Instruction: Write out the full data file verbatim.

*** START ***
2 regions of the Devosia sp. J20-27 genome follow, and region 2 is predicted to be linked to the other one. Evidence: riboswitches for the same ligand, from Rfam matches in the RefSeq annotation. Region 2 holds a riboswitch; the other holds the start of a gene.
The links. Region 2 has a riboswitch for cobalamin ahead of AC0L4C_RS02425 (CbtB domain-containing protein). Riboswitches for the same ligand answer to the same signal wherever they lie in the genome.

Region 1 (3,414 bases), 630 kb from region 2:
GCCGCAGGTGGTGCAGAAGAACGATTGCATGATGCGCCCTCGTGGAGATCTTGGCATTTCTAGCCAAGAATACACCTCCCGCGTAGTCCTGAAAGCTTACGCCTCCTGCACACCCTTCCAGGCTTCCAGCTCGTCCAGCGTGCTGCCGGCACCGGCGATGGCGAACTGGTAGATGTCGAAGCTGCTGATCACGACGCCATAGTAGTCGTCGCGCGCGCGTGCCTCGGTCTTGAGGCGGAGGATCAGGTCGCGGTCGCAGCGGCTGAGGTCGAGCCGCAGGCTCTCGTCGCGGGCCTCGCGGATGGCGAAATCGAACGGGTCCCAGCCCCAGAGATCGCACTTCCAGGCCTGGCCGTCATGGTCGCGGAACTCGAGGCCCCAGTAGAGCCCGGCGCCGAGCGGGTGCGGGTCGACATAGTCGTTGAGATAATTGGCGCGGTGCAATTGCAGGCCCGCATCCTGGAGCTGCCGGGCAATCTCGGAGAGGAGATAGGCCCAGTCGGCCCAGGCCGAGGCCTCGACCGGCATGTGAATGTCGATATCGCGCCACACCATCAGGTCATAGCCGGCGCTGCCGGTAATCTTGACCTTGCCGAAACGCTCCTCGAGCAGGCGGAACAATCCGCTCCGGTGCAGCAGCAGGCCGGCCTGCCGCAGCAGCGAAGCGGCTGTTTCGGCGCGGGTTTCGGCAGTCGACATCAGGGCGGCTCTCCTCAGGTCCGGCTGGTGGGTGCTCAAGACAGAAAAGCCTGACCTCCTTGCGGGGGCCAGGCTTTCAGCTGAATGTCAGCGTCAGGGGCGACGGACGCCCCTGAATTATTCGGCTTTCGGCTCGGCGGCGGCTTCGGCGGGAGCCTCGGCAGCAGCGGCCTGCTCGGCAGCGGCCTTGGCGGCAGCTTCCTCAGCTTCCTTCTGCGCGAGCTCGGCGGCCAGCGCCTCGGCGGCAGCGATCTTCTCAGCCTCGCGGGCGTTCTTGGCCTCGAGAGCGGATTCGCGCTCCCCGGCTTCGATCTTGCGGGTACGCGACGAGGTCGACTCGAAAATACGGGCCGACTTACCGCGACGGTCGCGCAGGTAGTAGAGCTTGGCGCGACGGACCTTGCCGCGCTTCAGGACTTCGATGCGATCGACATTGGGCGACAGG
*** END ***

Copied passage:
2 regions of the Devosia sp. J20-27 genome follow, and region 2 is predicted to be linked to the other one. Evidence: riboswitches for the same ligand, from Rfam matches in the RefSeq annotation. Region 2 holds a riboswitch; the other holds the start of a gene.
The links. Region 2 has a riboswitch for cobalamin ahead of AC0L4C_RS02425 (CbtB domain-containing protein). Riboswitches for the same ligand answer to the same signal wherever they lie in the genome.

Region 1 (3,414 bases), 630 kb from region 2:
GCCGCAGGTGGTGCAGAAGAACGATTGCATGATGCGCCCTCGTGGAGATCTTGGCATTTCTAGCCAAGAATACACCTCCCGCGTAGTCCTGAAAGCTTACGCCTCCTGCACACCCTTCCAGGCTTCCAGCTCGTCCAGCGTGCTGCCGGCACCGGCGATGGCGAACTGGTAGATGTCGAAGCTGCTGATCACGACGCCATAGTAGTCGTCGCGCGCGCGTGCCTCGGTCTTGAGGCGGAGGATCAGGTCGCGGTCGCAGCGGCTGAGGTCGAGCCGCAGGCTCTCGTCGCGGGCCTCGCGGATGGCGAAATCGAACGGGTCCCAGCCCCAGAGATCGCACTTCCAGGCCTGGCCGTCATGGTCGCGGAACTCGAGGCCCCAGTAGAGCCCGGCGCCGAGCGGGTGCGGGTCGACATAGTCGTTGAGATAATTGGCGCGGTGCAATTGCAGGCCCGCATCCTGGAGCTGCCGGGCAATCTCGGAGAGGAGATAGGCCCAGTCGGCCCAGGCCGAGGCCTCGACCGGCATGTGAATGTCGATATCGCGCCACACCATCAGGTCATAGCCGGCGCTGCCGGTAATCTTGACCTTGCCGAAACGCTCCTCGAGCAGGCGGAACAATCCGCTCCGGTGCAGCAGCAGGCCGGCCTGCCGCAGCAGCGAAGCGGCTGTTTCGGCGCGGGTTTCGGCAGTCGACATCAGGGCGGCTCTCCTCAGGTCCGGCTGGTGGGTGCTCAAGACAGAAAAGCCTGACCTCCTTGCGGGGGCCAGGCTTTCAGCTGAATGTCAGCGTCAGGGGCGACGGACGCCCCTGAATTATTCGGCTTTCGGCTCGGCGGCGGCTTCGGCGGGAGCCTCGGCAGCAGCGGCCTGCTCGGCAGCGGCCTTGGCGGCAGCTTCCTCAGCTTCCTTCTGCGCGAGCTCGGCGGCCAGCGCCTCGGCGGCAGCGATCTTCTCAGCCTCGCGGGCGTTCTTGGCCTCGAGAGCGGATTCGCGCTCCCCGGCTTCGATCTTGCGGGTACGCGACGAGGTCGACTCGAAAATACGGGCCGACTTACCGCGACGGTCGCGCAGGTAGTAGAGCTTGGCGCGACGGACCTTGCCGCGCTTCAGGACTTCGATGCGATCGACATTGGGCGACAGG